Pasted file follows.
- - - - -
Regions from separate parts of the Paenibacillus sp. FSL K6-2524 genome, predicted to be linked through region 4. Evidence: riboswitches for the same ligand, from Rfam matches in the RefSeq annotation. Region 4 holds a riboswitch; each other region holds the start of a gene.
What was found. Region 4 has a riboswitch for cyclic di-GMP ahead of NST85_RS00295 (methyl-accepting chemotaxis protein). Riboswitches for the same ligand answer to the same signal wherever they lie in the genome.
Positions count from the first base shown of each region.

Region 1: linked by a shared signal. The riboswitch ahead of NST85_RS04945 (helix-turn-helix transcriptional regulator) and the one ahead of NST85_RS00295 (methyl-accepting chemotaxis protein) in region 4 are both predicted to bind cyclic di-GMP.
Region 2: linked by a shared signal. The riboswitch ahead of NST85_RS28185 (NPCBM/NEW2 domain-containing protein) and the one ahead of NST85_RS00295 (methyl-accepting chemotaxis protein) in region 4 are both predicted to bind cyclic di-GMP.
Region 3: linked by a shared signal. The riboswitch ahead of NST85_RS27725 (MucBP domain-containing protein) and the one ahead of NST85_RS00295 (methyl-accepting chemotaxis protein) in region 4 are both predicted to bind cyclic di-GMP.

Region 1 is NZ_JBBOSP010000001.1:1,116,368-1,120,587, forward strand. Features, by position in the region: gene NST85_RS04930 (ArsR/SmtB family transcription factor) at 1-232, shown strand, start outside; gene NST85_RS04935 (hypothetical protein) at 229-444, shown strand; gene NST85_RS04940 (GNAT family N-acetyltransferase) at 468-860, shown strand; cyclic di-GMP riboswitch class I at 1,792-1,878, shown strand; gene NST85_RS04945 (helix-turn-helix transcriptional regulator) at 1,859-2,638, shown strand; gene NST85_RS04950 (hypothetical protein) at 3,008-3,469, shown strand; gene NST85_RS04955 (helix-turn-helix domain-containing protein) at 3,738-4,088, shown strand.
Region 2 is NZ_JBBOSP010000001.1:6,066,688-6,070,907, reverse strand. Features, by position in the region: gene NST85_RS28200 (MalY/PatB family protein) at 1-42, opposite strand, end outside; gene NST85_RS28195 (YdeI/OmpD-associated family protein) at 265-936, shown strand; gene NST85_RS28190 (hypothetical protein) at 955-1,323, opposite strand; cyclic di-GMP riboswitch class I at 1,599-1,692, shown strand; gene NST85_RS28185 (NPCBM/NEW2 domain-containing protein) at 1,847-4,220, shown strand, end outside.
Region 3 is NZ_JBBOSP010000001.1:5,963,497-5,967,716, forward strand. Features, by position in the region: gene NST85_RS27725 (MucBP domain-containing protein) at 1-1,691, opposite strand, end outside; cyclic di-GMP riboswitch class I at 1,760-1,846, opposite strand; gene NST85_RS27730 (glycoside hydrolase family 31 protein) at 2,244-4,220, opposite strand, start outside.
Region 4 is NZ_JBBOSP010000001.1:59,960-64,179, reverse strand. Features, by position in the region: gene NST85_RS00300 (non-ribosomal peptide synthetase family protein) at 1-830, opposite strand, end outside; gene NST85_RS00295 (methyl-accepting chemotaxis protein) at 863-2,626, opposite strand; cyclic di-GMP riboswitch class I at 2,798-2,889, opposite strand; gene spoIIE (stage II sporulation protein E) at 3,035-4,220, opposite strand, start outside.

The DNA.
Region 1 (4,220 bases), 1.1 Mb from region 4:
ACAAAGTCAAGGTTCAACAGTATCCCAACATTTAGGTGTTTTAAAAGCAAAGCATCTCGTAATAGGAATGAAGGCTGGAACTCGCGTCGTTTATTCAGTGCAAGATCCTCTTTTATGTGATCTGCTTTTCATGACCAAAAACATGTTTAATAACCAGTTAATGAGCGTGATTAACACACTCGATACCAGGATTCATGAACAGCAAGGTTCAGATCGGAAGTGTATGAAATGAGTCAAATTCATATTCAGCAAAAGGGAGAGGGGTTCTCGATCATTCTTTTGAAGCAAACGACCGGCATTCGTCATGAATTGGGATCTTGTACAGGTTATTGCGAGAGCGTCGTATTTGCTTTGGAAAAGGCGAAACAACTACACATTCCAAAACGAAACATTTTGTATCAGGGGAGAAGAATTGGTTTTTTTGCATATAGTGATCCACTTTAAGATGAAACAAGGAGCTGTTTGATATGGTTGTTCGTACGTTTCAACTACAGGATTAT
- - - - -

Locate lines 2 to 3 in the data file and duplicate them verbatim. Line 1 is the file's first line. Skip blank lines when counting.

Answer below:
What was found. Region 4 has a riboswitch for cyclic di-GMP ahead of NST85_RS00295 (methyl-accepting chemotaxis protein). Riboswitches for the same ligand answer to the same signal wherever they lie in the genome.
Positions count from the first base shown of each region.